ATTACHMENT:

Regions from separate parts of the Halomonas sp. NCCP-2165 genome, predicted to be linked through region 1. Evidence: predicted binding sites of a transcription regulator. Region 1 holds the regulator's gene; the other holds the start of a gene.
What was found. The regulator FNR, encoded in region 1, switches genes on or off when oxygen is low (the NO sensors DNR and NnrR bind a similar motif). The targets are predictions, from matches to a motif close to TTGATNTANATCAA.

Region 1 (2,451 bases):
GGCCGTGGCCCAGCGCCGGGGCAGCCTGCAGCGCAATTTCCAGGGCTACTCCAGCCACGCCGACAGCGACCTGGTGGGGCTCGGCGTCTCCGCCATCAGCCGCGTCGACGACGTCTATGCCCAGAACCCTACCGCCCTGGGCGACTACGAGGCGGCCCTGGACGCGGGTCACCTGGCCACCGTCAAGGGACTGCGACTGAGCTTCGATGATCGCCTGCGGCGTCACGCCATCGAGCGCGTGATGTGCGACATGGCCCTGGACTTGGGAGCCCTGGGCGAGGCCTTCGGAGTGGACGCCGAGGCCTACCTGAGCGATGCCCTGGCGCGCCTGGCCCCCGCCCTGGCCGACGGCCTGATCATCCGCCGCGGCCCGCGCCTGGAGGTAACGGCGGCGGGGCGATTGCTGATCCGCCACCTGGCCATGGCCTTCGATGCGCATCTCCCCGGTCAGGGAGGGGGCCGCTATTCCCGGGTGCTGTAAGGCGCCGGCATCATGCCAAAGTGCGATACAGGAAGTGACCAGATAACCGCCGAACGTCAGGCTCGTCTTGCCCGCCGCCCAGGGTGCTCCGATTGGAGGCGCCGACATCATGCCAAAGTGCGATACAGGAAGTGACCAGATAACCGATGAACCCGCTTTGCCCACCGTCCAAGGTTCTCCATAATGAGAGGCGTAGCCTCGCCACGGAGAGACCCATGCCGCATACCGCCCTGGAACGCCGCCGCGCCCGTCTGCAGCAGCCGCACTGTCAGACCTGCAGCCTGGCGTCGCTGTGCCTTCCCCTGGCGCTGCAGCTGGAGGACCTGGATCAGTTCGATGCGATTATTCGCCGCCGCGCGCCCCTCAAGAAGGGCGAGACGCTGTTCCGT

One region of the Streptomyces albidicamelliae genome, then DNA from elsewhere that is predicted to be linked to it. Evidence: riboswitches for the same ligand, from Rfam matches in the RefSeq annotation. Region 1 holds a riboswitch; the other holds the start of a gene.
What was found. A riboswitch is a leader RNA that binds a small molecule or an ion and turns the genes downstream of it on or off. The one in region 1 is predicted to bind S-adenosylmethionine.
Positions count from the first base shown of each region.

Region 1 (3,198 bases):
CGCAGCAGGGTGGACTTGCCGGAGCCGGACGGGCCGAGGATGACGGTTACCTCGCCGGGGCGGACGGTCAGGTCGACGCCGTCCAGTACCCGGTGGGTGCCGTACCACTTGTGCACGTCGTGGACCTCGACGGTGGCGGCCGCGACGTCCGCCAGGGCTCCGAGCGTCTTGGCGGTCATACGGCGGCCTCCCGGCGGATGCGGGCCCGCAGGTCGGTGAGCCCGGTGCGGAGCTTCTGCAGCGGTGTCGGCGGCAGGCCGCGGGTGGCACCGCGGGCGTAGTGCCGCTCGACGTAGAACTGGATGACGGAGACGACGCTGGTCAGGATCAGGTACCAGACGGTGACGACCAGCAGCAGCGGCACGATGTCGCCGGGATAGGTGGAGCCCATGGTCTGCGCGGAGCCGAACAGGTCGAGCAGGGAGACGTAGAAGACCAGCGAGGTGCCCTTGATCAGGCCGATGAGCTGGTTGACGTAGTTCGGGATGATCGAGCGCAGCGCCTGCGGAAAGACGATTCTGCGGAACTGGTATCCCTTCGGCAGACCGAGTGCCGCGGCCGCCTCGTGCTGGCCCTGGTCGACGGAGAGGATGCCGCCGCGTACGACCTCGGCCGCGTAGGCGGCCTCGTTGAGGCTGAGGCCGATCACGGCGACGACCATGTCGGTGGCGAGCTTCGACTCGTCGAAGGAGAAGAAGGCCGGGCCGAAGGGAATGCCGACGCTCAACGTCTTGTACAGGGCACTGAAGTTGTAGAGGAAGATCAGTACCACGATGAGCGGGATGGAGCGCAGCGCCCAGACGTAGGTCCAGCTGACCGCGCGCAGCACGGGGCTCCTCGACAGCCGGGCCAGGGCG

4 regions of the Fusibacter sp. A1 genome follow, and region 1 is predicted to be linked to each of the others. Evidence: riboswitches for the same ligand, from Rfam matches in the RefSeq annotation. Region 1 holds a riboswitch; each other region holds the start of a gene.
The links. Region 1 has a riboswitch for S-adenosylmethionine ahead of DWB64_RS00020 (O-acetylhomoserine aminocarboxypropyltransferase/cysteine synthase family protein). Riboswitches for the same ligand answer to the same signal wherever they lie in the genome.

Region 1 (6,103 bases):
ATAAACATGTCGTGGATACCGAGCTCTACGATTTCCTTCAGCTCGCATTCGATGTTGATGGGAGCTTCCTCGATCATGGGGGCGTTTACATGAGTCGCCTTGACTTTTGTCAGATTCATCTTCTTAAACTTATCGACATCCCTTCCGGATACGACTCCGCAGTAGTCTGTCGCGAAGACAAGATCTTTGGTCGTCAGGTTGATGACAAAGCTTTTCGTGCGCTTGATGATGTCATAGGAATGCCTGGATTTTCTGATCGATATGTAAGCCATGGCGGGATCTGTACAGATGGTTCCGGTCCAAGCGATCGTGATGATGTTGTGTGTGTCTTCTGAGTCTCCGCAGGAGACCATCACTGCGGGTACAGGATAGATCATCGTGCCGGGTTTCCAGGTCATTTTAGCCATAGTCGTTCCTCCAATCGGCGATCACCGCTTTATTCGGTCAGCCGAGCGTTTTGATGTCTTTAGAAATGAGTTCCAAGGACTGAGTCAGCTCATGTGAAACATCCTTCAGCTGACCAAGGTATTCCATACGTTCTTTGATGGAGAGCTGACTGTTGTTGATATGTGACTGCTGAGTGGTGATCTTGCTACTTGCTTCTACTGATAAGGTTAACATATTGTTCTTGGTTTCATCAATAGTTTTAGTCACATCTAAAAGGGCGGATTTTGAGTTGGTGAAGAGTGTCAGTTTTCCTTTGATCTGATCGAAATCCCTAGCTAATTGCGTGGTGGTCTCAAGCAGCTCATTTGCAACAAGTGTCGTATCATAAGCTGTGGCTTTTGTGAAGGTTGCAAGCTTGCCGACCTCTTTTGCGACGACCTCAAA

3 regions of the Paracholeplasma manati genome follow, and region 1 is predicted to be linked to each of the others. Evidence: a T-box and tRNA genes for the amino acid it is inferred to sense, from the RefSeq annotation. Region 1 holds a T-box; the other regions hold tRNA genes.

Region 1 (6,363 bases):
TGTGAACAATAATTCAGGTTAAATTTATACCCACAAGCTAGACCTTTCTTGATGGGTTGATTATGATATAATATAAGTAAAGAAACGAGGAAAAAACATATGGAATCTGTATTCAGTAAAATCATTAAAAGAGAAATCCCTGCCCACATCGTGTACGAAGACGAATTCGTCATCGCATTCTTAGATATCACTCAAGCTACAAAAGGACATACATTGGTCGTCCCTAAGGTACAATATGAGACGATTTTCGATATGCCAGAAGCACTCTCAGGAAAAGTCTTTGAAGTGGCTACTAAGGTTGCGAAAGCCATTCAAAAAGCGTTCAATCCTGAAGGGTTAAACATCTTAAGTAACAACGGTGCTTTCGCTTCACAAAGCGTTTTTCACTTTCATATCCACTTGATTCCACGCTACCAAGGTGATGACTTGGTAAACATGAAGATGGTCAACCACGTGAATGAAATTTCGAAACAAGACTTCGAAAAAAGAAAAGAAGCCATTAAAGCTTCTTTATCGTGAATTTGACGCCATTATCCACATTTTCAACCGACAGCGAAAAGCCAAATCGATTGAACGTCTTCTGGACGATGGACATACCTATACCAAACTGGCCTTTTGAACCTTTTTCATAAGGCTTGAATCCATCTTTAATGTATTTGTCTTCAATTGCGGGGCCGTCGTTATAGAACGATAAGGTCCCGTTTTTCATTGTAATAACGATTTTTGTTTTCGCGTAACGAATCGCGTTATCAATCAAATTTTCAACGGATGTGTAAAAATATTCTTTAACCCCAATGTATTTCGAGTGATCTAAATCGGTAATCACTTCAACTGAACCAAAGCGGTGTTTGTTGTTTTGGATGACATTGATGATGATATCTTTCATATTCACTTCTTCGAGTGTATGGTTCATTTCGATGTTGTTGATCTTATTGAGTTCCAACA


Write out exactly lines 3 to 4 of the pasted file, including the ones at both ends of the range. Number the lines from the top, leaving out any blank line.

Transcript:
Region 1 (2,451 bases):
GGCCGTGGCCCAGCGCCGGGGCAGCCTGCAGCGCAATTTCCAGGGCTACTCCAGCCACGCCGACAGCGACCTGGTGGGGCTCGGCGTCTCCGCCATCAGCCGCGTCGACGACGTCTATGCCCAGAACCCTACCGCCCTGGGCGACTACGAGGCGGCCCTGGACGCGGGTCACCTGGCCACCGTCAAGGGACTGCGACTGAGCTTCGATGATCGCCTGCGGCGTCACGCCATCGAGCGCGTGATGTGCGACATGGCCCTGGACTTGGGAGCCCTGGGCGAGGCCTTCGGAGTGGACGCCGAGGCCTACCTGAGCGATGCCCTGGCGCGCCTGGCCCCCGCCCTGGCCGACGGCCTGATCATCCGCCGCGGCCCGCGCCTGGAGGTAACGGCGGCGGGGCGATTGCTGATCCGCCACCTGGCCATGGCCTTCGATGCGCATCTCCCCGGTCAGGGAGGGGGCCGCTATTCCCGGGTGCTGTAAGGCGCCGGCATCATGCCAAAGTGCGATACAGGAAGTGACCAGATAACCGCCGAACGTCAGGCTCGTCTTGCCCGCCGCCCAGGGTGCTCCGATTGGAGGCGCCGACATCATGCCAAAGTGCGATACAGGAAGTGACCAGATAACCGATGAACCCGCTTTGCCCACCGTCCAAGGTTCTCCATAATGAGAGGCGTAGCCTCGCCACGGAGAGACCCATGCCGCATACCGCCCTGGAACGCCGCCGCGCCCGTCTGCAGCAGCCGCACTGTCAGACCTGCAGCCTGGCGTCGCTGTGCCTTCCCCTGGCGCTGCAGCTGGAGGACCTGGATCAGTTCGATGCGATTATTCGCCGCCGCGCGCCCCTCAAGAAGGGCGAGACGCTGTTCCGT